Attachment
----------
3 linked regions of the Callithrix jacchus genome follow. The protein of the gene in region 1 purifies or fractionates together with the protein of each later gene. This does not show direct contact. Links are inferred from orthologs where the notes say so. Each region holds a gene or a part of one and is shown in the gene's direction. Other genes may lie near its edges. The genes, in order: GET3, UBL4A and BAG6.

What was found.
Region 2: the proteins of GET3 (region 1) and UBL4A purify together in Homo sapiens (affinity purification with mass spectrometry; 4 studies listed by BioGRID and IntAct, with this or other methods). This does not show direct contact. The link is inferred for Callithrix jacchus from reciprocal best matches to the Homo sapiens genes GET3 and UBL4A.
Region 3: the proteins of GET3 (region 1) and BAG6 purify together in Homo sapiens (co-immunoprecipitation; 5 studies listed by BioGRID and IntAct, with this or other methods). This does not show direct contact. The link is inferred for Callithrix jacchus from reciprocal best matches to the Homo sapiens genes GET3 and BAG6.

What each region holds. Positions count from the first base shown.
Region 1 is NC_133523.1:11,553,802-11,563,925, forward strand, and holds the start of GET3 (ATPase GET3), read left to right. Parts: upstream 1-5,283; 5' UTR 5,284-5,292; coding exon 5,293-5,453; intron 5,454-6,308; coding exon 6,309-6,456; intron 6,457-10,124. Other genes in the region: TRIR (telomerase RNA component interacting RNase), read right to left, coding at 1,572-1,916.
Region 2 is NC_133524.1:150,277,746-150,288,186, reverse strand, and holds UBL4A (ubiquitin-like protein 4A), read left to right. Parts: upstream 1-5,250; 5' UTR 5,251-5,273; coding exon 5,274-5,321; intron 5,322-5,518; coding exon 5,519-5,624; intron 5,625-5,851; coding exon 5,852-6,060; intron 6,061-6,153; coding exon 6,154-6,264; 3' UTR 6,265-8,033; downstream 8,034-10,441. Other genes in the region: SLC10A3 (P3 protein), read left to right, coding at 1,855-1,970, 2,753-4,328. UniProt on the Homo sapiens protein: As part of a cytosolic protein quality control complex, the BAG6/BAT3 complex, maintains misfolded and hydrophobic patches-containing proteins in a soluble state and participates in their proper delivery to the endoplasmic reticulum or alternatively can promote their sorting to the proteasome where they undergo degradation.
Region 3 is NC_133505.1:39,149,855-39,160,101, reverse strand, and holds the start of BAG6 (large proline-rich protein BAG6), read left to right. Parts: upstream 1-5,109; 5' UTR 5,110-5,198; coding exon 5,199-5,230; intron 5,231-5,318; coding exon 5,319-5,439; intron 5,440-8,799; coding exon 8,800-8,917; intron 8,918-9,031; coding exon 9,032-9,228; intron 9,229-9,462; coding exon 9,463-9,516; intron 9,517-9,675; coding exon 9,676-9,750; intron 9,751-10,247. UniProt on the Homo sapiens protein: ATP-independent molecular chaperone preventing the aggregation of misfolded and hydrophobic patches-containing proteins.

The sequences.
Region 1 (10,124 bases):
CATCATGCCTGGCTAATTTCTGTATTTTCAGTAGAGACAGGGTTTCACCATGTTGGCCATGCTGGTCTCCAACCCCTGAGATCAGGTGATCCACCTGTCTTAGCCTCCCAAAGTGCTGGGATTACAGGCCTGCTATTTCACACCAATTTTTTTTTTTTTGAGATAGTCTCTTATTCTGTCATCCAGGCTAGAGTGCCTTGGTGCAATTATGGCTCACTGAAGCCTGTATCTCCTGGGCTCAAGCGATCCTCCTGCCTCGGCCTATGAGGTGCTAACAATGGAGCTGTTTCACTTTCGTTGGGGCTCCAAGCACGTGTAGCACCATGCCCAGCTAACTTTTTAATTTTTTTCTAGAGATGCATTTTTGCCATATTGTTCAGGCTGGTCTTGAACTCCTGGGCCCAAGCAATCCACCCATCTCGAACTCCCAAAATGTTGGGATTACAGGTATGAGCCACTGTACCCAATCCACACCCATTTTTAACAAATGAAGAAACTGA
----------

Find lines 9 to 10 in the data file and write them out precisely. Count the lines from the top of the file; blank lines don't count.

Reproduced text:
The sequences.
Region 1 (10,124 bases):